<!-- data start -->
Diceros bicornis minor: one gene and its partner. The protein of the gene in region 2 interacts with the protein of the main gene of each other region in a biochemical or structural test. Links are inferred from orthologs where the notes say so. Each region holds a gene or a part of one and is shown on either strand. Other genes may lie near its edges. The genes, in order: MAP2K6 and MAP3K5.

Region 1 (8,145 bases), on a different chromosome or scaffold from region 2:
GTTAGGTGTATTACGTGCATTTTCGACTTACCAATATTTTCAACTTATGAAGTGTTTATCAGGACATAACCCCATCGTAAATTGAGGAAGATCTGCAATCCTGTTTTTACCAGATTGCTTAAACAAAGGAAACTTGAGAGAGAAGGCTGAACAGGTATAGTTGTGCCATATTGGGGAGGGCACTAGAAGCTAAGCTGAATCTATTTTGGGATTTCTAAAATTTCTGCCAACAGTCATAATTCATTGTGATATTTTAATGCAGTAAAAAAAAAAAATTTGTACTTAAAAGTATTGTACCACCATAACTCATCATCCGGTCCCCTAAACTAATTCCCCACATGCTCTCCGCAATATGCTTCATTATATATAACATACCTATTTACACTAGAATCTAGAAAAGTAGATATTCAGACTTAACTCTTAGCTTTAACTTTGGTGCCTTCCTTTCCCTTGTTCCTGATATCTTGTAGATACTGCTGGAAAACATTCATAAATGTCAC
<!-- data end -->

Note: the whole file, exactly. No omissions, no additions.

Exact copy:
Diceros bicornis minor: one gene and its partner. The protein of the gene in region 2 interacts with the protein of the main gene of each other region in a biochemical or structural test. Links are inferred from orthologs where the notes say so. Each region holds a gene or a part of one and is shown on either strand. Other genes may lie near its edges. The genes, in order: MAP2K6 and MAP3K5.

Region 1 (8,145 bases), on a different chromosome or scaffold from region 2:
GTTAGGTGTATTACGTGCATTTTCGACTTACCAATATTTTCAACTTATGAAGTGTTTATCAGGACATAACCCCATCGTAAATTGAGGAAGATCTGCAATCCTGTTTTTACCAGATTGCTTAAACAAAGGAAACTTGAGAGAGAAGGCTGAACAGGTATAGTTGTGCCATATTGGGGAGGGCACTAGAAGCTAAGCTGAATCTATTTTGGGATTTCTAAAATTTCTGCCAACAGTCATAATTCATTGTGATATTTTAATGCAGTAAAAAAAAAAAATTTGTACTTAAAAGTATTGTACCACCATAACTCATCATCCGGTCCCCTAAACTAATTCCCCACATGCTCTCCGCAATATGCTTCATTATATATAACATACCTATTTACACTAGAATCTAGAAAAGTAGATATTCAGACTTAACTCTTAGCTTTAACTTTGGTGCCTTCCTTTCCCTTGTTCCTGATATCTTGTAGATACTGCTGGAAAACATTCATAAATGTCAC